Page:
Putin signs decree for Crimean annexation, blasts West
Russian President Vladimir Putin and Crimean leaders Tuesday signed a decree on the annexation of the strategically located peninsula by the Russian Federation, and the measure will be sent to parliament later in the day for ratification.
"In our hearts we know Crimea has always been an inalienable part of Russia," Putin said in a televised address to parliament and the nation.
He said Crimea's referendum vote Sunday to secede from Ukraine and join Russia was in line with international law, reflecting the region’s right to self-determination.
To back up his case, Putin pointed to Kosovo's 2008 independence move from Serbia — which was supported by the West and opposed by Russia — and said that Crimea's split from Ukraine repeats Ukraine's own secession from the Soviet Union in 1991.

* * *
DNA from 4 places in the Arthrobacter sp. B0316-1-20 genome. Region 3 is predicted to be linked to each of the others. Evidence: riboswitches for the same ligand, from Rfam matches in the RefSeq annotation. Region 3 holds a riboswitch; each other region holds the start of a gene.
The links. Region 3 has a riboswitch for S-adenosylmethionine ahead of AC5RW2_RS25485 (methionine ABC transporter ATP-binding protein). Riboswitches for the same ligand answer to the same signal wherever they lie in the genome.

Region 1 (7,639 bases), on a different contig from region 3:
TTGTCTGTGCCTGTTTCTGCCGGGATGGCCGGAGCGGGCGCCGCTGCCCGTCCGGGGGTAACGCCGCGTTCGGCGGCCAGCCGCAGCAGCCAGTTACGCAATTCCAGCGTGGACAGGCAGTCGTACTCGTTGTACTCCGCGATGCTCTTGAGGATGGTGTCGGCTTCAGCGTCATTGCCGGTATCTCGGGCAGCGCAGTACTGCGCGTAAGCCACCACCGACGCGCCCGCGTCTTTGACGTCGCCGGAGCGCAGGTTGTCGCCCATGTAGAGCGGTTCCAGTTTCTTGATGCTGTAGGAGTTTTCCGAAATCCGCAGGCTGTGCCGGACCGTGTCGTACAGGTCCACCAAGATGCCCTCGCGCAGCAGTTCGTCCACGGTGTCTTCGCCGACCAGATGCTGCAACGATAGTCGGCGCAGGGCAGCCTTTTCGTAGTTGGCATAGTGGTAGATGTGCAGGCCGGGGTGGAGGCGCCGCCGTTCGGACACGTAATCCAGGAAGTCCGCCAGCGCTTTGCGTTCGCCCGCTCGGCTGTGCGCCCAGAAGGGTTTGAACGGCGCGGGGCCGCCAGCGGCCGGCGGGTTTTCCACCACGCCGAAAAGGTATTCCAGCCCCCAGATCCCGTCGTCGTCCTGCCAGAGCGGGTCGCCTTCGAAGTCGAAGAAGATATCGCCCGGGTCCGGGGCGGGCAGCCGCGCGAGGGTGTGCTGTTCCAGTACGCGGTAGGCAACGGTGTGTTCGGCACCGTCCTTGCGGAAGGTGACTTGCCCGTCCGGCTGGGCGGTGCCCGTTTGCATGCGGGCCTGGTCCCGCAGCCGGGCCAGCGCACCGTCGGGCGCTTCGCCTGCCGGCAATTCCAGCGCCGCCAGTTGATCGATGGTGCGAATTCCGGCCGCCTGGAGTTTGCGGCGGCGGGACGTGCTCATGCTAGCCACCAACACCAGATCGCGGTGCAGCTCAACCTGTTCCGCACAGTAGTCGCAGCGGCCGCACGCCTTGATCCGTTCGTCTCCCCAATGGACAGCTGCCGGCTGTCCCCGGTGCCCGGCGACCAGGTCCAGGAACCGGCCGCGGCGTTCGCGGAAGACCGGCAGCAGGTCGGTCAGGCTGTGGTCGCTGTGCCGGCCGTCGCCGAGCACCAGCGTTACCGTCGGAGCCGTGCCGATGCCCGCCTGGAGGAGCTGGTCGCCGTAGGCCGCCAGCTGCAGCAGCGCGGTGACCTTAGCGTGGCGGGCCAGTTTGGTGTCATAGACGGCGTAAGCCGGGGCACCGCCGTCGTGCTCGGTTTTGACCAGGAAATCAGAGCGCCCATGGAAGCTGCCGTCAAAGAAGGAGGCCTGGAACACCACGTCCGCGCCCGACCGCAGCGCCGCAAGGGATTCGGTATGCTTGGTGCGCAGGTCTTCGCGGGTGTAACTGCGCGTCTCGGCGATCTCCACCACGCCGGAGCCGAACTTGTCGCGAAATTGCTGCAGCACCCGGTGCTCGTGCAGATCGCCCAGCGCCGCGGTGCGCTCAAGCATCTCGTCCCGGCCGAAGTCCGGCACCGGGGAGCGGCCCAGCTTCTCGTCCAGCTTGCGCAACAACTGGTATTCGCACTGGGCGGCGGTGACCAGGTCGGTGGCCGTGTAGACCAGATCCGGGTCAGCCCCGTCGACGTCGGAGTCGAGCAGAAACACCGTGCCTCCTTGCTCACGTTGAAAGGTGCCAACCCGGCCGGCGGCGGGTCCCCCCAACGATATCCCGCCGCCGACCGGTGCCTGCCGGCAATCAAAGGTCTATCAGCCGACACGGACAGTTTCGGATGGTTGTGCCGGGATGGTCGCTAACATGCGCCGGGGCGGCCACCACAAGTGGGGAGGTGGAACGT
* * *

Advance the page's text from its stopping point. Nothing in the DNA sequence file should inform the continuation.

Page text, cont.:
At the end of his speech Putin welcomed the “Republic of Crimea” and the “City of Sevastopol” as new members of the Russian Federation, drawing a standing ovation. Shortly afterward, he signed documents on the annexation of the peninsula alongside Crimean leaders, with the Russian national anthem playing in the background.
He denied Western accusations that Russia invaded Crimea prior to the referendum, saying Russian personnel were sent there in line with a treaty with Ukraine that allows Russia to have up to 25,000 troops at its Black Sea Fleet base in the Crimean city of Sevastopol.
Earlier Putin had approved a draft bill for the annexation of Crimea, a major step toward formally taking over the peninsula.Read more at Al Jazeera America